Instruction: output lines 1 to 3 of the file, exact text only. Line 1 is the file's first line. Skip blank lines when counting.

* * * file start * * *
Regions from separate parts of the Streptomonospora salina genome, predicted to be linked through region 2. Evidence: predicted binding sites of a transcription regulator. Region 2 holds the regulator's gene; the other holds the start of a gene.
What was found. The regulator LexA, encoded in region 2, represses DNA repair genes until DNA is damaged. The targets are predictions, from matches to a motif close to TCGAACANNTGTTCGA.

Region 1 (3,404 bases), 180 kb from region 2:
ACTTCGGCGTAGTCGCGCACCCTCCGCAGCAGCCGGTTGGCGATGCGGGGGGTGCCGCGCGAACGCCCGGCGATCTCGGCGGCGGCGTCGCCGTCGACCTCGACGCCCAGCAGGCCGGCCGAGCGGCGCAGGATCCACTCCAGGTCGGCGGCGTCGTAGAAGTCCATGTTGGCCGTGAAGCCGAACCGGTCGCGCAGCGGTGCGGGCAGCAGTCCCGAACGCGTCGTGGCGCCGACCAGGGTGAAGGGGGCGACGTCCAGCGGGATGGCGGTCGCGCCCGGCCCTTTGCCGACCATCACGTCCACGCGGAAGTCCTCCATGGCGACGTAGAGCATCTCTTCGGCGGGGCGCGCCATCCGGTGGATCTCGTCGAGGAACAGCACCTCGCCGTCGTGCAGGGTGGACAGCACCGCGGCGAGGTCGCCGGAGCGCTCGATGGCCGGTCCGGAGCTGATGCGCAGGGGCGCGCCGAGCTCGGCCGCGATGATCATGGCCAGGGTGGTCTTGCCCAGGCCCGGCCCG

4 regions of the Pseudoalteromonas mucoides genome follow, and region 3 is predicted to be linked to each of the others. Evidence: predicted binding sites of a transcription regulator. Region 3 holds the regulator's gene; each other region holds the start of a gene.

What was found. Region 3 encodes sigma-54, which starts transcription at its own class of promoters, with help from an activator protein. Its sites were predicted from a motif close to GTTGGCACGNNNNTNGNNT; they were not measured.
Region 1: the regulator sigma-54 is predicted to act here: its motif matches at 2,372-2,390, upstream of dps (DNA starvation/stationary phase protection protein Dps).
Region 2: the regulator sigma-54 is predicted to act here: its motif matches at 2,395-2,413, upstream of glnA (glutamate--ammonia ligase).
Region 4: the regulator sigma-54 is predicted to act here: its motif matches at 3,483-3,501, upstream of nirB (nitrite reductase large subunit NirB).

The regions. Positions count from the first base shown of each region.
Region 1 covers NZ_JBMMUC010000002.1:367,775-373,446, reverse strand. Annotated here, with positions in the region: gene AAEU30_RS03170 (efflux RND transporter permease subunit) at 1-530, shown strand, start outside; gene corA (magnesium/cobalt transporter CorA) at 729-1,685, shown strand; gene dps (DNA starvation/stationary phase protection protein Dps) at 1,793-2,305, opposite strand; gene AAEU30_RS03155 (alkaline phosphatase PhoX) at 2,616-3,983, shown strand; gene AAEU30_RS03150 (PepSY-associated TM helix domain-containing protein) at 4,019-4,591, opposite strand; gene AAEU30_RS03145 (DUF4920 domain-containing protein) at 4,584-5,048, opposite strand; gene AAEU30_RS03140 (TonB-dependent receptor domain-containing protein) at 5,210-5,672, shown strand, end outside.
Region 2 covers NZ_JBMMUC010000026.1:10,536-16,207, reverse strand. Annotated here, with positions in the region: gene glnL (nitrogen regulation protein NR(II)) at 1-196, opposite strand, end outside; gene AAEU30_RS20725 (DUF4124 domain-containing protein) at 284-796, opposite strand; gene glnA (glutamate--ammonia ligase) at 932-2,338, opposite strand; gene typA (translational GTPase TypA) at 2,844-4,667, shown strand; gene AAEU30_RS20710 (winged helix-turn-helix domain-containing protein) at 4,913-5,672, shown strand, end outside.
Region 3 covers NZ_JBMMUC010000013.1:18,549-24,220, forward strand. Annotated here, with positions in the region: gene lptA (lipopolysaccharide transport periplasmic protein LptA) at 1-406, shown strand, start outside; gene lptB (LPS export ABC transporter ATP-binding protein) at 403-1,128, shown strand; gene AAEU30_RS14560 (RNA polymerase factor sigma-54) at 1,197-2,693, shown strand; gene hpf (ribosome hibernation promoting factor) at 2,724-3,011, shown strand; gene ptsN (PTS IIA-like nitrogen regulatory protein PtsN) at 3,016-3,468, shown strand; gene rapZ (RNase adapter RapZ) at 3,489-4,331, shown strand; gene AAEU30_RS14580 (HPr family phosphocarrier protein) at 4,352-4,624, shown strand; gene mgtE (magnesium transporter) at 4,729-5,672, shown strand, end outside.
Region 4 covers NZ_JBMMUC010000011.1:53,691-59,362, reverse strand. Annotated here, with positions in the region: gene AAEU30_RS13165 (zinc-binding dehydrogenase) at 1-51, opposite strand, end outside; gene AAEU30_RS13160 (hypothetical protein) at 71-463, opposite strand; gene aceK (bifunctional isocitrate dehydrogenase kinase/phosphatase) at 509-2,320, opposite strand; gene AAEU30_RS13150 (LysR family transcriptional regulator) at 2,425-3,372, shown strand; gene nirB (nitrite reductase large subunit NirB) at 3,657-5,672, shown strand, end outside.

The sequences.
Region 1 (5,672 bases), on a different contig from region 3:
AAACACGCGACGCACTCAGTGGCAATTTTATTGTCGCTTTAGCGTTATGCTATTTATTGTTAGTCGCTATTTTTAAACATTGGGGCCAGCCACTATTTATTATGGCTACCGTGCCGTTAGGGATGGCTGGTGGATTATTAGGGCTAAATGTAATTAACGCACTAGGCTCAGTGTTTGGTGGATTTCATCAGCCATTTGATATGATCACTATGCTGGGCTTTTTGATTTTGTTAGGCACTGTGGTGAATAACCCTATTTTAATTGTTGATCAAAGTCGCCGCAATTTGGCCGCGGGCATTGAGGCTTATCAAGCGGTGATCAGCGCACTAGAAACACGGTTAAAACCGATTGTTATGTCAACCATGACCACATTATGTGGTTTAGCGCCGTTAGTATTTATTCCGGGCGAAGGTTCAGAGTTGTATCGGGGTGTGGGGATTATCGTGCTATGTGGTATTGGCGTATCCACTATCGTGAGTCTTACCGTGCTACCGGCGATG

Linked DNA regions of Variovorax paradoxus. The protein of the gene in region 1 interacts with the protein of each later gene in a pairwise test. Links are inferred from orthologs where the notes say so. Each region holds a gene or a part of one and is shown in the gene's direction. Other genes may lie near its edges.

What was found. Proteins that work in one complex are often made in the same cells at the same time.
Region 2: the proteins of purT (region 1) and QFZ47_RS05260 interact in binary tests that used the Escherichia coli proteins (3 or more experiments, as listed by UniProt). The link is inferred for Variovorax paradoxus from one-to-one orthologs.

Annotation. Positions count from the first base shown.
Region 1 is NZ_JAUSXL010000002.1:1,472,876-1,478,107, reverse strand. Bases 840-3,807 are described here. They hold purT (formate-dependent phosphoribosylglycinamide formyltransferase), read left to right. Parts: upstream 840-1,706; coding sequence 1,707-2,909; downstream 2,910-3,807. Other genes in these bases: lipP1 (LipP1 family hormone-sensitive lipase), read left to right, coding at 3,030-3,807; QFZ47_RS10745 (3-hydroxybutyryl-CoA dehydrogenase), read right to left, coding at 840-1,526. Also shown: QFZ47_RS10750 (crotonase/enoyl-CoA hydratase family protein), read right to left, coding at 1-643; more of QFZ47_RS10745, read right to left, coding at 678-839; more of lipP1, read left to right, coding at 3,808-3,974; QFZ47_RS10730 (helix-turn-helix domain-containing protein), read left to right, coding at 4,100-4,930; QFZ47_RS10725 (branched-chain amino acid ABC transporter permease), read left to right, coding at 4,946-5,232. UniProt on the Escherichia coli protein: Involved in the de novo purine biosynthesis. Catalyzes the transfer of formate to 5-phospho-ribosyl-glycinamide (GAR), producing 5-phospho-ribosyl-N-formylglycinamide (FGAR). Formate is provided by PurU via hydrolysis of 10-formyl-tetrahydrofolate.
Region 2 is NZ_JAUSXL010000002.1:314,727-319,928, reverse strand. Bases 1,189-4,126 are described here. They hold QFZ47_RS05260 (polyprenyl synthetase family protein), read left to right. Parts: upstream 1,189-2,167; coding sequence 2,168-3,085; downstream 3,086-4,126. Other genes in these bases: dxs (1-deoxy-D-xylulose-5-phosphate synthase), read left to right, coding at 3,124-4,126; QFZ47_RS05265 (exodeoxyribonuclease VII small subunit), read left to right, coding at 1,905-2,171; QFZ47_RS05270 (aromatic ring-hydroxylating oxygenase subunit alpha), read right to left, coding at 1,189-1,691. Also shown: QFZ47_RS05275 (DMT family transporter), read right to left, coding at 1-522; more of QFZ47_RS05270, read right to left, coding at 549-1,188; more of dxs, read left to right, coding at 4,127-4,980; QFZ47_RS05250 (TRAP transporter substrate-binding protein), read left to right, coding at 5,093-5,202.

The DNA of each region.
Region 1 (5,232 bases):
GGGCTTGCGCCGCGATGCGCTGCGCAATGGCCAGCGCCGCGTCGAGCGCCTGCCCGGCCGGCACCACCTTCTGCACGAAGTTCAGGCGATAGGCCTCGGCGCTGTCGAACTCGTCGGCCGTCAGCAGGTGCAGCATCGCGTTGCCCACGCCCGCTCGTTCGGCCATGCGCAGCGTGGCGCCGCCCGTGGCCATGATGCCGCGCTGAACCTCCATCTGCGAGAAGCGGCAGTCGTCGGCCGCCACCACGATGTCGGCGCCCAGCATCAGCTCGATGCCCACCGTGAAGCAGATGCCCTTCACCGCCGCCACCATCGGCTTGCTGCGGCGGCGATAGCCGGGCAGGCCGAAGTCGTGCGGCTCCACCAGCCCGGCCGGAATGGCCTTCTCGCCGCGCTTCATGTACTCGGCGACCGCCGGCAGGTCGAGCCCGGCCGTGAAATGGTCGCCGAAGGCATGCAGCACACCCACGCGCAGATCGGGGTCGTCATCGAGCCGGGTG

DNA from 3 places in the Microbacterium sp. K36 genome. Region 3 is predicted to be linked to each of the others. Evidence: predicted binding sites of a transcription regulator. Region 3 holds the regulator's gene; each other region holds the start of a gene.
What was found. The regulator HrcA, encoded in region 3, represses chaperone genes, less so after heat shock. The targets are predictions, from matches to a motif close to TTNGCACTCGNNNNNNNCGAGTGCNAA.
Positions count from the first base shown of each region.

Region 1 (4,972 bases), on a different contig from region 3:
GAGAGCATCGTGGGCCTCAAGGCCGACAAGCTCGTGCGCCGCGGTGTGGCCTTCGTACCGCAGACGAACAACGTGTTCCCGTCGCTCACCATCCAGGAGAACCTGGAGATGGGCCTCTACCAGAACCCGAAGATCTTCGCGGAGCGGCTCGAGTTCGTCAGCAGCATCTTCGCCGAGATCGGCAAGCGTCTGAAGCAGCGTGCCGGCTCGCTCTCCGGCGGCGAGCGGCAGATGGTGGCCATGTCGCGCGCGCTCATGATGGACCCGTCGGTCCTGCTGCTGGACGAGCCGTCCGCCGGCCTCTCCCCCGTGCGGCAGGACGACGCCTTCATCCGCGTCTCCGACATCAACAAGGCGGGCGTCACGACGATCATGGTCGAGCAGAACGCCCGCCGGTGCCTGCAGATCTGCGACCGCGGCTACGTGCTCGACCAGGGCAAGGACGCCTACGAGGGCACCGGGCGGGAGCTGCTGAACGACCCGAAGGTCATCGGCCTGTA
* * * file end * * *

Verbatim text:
Regions from separate parts of the Streptomonospora salina genome, predicted to be linked through region 2. Evidence: predicted binding sites of a transcription regulator. Region 2 holds the regulator's gene; the other holds the start of a gene.
What was found. The regulator LexA, encoded in region 2, represses DNA repair genes until DNA is damaged. The targets are predictions, from matches to a motif close to TCGAACANNTGTTCGA.

Region 1 (3,404 bases), 180 kb from region 2: